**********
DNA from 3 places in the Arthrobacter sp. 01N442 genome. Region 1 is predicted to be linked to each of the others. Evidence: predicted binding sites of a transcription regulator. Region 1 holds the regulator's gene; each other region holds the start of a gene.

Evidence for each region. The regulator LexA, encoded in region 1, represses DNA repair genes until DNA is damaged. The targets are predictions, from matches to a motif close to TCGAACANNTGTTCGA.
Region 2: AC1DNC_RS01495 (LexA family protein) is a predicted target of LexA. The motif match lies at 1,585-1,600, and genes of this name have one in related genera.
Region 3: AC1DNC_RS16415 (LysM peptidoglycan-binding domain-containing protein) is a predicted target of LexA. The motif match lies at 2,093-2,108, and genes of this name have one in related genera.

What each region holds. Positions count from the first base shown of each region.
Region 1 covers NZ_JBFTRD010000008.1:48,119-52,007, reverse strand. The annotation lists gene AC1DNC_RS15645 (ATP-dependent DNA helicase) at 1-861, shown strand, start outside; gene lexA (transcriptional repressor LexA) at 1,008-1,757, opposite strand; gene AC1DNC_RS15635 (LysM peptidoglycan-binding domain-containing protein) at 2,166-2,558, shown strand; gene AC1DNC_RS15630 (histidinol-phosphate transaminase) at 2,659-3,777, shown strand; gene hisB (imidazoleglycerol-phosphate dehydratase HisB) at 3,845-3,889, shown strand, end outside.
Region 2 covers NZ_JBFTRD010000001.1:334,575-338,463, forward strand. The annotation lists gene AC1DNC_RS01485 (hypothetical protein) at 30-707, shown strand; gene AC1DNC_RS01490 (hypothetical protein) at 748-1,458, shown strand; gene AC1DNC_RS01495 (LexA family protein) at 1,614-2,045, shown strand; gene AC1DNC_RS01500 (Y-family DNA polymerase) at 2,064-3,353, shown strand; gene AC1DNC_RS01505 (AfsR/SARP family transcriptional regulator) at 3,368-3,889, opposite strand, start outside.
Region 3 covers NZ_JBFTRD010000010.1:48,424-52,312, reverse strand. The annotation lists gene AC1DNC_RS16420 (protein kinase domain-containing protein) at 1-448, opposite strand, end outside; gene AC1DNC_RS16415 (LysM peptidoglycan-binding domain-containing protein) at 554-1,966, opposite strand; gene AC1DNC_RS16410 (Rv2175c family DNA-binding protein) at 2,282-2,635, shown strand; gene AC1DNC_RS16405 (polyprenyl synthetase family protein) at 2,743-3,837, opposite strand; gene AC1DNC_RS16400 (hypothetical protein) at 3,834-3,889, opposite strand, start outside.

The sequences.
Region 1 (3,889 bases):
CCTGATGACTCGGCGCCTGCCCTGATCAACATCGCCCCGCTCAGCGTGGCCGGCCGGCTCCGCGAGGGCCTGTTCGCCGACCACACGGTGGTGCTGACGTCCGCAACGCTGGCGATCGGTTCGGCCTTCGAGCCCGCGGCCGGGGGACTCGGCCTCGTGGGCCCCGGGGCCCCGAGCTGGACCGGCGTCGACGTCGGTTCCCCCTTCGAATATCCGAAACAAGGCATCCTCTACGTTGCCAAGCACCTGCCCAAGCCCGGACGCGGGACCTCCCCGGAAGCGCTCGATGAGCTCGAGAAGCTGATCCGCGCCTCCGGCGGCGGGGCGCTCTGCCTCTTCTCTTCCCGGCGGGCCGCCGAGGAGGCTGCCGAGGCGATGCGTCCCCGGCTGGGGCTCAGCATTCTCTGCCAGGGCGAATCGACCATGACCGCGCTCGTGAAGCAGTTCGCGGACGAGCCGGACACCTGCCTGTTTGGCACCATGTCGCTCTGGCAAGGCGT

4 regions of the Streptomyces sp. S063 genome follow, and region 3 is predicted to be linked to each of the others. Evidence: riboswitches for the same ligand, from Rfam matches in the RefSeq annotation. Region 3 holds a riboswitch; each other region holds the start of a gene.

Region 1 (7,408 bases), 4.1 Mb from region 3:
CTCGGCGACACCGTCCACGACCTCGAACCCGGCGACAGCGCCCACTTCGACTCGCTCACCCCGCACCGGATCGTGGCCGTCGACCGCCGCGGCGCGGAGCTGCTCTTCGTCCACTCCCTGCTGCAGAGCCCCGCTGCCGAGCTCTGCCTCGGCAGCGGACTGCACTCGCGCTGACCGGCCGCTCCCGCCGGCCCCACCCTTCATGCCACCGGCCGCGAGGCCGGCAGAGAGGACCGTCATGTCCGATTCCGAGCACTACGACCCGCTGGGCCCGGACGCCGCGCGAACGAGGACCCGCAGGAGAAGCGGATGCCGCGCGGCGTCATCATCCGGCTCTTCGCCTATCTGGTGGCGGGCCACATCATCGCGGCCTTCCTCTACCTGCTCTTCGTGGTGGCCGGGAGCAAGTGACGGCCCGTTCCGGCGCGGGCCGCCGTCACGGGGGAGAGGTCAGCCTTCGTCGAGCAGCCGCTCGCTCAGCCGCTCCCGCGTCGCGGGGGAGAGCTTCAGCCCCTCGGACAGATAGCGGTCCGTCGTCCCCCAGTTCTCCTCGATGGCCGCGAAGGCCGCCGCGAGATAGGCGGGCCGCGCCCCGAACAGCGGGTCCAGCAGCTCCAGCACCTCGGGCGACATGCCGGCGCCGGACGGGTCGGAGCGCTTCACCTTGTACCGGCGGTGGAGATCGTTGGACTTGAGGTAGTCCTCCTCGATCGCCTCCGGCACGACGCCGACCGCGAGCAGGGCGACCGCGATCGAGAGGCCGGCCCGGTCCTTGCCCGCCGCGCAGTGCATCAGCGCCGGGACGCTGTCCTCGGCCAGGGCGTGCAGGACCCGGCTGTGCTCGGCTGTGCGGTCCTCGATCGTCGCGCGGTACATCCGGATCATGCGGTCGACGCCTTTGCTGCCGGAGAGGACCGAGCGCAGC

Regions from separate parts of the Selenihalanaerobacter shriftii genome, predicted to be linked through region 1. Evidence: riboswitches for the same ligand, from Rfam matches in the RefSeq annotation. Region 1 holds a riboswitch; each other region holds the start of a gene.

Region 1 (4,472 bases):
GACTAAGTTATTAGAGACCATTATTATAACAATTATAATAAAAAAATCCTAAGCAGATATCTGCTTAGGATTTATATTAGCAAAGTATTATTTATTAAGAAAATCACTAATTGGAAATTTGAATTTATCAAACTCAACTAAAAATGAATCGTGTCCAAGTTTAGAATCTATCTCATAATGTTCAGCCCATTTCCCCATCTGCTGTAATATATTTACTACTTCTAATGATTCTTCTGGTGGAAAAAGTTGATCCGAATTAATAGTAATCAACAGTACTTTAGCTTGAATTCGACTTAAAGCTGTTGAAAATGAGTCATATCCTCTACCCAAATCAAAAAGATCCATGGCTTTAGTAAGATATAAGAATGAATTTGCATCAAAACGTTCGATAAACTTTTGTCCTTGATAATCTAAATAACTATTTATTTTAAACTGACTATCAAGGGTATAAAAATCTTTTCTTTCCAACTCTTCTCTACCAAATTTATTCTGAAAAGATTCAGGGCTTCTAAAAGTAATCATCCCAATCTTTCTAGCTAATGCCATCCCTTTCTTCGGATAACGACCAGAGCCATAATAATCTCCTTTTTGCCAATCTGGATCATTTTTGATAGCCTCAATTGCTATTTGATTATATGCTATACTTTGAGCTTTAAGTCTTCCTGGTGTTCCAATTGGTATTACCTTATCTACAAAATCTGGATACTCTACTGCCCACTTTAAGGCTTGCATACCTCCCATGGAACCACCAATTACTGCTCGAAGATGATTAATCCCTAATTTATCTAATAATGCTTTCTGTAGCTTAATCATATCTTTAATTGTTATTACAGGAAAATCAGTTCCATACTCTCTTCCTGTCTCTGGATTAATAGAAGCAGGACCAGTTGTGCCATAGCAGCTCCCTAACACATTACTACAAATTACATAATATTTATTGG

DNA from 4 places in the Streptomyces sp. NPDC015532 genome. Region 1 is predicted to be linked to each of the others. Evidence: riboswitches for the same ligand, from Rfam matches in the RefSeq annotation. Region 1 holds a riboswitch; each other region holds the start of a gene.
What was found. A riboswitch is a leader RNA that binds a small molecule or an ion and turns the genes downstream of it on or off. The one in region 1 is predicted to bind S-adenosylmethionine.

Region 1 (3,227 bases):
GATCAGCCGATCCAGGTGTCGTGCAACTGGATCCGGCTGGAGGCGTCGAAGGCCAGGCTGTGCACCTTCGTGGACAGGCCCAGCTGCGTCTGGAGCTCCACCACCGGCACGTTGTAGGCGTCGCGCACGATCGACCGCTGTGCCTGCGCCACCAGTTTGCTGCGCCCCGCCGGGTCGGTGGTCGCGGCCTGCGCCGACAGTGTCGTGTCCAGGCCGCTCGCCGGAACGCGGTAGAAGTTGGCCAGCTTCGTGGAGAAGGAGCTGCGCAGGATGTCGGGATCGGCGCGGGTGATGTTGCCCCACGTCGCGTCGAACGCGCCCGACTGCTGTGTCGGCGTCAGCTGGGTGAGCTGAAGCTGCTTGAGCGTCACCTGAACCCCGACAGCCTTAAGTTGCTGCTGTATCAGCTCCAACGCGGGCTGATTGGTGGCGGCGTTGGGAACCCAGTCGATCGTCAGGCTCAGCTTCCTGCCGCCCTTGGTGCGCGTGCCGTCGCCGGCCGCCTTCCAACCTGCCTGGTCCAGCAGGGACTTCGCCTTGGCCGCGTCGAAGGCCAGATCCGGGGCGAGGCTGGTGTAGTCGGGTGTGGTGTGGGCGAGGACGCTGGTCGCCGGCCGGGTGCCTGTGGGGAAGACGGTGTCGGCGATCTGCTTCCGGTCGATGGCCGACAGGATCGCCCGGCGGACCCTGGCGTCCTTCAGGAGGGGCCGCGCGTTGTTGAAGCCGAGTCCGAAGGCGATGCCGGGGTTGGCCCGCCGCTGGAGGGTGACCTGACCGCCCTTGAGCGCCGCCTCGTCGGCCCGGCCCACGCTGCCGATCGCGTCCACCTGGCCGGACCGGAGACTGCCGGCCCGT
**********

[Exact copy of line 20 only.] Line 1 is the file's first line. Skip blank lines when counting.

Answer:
Region 1 (3,227 bases):